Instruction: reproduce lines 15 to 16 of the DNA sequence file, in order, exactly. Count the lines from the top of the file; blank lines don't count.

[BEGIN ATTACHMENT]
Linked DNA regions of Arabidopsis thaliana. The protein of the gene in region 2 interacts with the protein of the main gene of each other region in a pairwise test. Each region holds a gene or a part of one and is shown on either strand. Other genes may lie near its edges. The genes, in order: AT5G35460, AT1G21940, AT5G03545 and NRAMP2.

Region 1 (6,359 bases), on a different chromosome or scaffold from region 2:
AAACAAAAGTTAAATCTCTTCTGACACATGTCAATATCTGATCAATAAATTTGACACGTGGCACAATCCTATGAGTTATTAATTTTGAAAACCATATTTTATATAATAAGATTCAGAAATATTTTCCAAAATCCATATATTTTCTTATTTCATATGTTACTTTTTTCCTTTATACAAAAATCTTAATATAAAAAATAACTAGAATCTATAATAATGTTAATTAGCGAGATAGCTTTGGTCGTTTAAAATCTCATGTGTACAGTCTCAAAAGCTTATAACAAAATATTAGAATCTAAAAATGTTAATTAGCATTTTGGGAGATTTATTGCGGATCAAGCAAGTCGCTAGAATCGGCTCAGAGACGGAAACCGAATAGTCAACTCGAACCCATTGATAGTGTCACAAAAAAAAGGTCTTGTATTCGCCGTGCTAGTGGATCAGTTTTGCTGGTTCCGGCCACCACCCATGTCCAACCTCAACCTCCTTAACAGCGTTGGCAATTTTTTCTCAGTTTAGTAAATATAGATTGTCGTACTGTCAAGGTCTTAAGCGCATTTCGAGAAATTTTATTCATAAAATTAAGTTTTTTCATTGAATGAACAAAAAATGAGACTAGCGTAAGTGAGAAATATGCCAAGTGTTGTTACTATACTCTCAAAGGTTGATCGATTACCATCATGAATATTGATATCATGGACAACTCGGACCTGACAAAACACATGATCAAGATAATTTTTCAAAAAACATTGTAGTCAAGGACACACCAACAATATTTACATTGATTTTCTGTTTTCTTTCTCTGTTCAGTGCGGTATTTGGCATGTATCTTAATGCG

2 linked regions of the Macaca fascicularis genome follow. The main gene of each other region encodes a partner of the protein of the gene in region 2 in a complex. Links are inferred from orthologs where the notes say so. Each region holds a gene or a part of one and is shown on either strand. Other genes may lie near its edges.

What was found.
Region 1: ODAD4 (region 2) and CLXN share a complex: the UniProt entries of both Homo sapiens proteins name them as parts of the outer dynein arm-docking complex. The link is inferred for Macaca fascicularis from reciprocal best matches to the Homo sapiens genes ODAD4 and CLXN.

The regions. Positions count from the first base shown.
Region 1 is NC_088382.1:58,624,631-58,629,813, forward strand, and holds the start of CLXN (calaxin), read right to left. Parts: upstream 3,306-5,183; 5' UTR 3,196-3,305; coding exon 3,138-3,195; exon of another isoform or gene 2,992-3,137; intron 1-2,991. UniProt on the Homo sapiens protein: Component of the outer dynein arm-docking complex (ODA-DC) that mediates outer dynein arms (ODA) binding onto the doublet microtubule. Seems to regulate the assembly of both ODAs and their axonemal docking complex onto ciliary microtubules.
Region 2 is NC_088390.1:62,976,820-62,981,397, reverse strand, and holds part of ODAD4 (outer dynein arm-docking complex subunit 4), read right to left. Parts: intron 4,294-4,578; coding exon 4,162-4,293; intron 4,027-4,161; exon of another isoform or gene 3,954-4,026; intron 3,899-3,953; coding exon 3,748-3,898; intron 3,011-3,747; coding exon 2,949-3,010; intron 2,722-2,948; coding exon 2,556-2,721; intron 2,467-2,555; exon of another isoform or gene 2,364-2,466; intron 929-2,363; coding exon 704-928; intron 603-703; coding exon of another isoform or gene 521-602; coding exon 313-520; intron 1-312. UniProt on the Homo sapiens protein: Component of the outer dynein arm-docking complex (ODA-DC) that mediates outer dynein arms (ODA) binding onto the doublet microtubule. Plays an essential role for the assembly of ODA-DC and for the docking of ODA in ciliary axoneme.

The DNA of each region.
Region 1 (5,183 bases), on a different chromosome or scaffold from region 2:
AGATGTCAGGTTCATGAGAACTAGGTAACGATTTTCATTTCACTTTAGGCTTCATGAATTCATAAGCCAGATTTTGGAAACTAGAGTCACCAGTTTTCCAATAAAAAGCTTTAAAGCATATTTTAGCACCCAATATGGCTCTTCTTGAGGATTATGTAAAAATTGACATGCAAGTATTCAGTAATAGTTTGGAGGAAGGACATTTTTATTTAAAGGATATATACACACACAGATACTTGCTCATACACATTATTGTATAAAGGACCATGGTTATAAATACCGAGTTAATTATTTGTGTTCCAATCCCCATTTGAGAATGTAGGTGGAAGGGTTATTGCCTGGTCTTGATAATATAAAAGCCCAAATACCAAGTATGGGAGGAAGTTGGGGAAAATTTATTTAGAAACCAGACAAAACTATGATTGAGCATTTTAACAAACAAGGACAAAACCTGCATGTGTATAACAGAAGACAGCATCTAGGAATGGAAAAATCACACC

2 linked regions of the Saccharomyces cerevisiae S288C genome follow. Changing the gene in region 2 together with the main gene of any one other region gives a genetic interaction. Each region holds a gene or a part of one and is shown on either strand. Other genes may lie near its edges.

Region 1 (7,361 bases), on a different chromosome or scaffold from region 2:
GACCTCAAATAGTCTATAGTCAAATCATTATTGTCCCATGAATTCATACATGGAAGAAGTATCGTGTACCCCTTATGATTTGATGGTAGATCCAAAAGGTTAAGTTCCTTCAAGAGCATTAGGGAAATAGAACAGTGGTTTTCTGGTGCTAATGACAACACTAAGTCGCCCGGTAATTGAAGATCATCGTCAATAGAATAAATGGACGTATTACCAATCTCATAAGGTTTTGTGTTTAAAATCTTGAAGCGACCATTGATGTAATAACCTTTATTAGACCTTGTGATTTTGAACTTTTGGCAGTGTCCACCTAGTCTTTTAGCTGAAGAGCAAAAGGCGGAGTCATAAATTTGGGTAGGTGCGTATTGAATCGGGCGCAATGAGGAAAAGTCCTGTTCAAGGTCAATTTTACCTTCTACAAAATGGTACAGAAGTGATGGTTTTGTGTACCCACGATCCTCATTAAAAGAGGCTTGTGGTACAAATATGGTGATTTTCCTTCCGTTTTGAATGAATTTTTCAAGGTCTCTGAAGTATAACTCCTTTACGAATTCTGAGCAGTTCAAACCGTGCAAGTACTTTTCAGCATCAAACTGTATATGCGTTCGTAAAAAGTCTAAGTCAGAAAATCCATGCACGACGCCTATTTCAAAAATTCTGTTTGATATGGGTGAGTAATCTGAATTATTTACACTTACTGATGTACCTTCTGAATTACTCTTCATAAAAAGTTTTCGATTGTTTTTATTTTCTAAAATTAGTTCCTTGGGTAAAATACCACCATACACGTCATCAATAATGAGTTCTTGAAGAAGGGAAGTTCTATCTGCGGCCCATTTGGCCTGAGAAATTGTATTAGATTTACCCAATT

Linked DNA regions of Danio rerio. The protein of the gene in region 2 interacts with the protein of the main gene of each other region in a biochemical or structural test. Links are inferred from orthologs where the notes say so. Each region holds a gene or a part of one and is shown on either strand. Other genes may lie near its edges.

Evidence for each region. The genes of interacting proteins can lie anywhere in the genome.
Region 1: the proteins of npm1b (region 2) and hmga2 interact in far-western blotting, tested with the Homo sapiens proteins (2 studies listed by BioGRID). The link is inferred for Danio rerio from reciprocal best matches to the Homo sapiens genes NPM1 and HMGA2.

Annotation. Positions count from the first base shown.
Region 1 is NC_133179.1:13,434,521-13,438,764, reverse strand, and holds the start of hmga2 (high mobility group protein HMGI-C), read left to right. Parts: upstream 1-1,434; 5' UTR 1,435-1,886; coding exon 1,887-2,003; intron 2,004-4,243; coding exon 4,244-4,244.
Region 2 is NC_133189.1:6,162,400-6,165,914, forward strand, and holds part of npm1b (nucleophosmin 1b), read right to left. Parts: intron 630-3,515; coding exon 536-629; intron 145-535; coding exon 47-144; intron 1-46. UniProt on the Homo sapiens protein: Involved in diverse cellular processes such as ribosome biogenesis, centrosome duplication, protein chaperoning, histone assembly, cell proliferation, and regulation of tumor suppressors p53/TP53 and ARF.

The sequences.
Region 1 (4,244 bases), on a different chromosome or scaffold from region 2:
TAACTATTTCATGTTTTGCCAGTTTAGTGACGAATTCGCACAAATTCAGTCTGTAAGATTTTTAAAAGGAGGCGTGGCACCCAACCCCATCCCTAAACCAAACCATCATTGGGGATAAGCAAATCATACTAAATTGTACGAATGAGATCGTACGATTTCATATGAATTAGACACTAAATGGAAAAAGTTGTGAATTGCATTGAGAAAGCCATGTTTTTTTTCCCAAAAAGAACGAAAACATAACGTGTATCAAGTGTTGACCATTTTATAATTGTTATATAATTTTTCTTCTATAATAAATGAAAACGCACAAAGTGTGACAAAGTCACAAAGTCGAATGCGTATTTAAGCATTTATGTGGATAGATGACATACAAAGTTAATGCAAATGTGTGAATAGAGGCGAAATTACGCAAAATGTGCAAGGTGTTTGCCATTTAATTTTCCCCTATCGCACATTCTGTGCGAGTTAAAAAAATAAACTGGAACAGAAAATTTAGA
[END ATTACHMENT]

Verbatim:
GACCTCAAATAGTCTATAGTCAAATCATTATTGTCCCATGAATTCATACATGGAAGAAGTATCGTGTACCCCTTATGATTTGATGGTAGATCCAAAAGGTTAAGTTCCTTCAAGAGCATTAGGGAAATAGAACAGTGGTTTTCTGGTGCTAATGACAACACTAAGTCGCCCGGTAATTGAAGATCATCGTCAATAGAATAAATGGACGTATTACCAATCTCATAAGGTTTTGTGTTTAAAATCTTGAAGCGACCATTGATGTAATAACCTTTATTAGACCTTGTGATTTTGAACTTTTGGCAGTGTCCACCTAGTCTTTTAGCTGAAGAGCAAAAGGCGGAGTCATAAATTTGGGTAGGTGCGTATTGAATCGGGCGCAATGAGGAAAAGTCCTGTTCAAGGTCAATTTTACCTTCTACAAAATGGTACAGAAGTGATGGTTTTGTGTACCCACGATCCTCATTAAAAGAGGCTTGTGGTACAAATATGGTGATTTTCCTTCCGTTTTGAATGAATTTTTCAAGGTCTCTGAAGTATAACTCCTTTACGAATTCTGAGCAGTTCAAACCGTGCAAGTACTTTTCAGCATCAAACTGTATATGCGTTCGTAAAAAGTCTAAGTCAGAAAATCCATGCACGACGCCTATTTCAAAAATTCTGTTTGATATGGGTGAGTAATCTGAATTATTTACACTTACTGATGTACCTTCTGAATTACTCTTCATAAAAAGTTTTCGATTGTTTTTATTTTCTAAAATTAGTTCCTTGGGTAAAATACCACCATACACGTCATCAATAATGAGTTCTTGAAGAAGGGAAGTTCTATCTGCGGCCCATTTGGCCTGAGAAATTGTATTAGATTTACCCAATT

Linked DNA regions of Danio rerio. The protein of the gene in region 2 interacts with the protein of the main gene of each other region in a biochemical or structural test. Links are inferred from orthologs where the notes say so. Each region holds a gene or a part of one and is shown on either strand. Other genes may lie near its edges.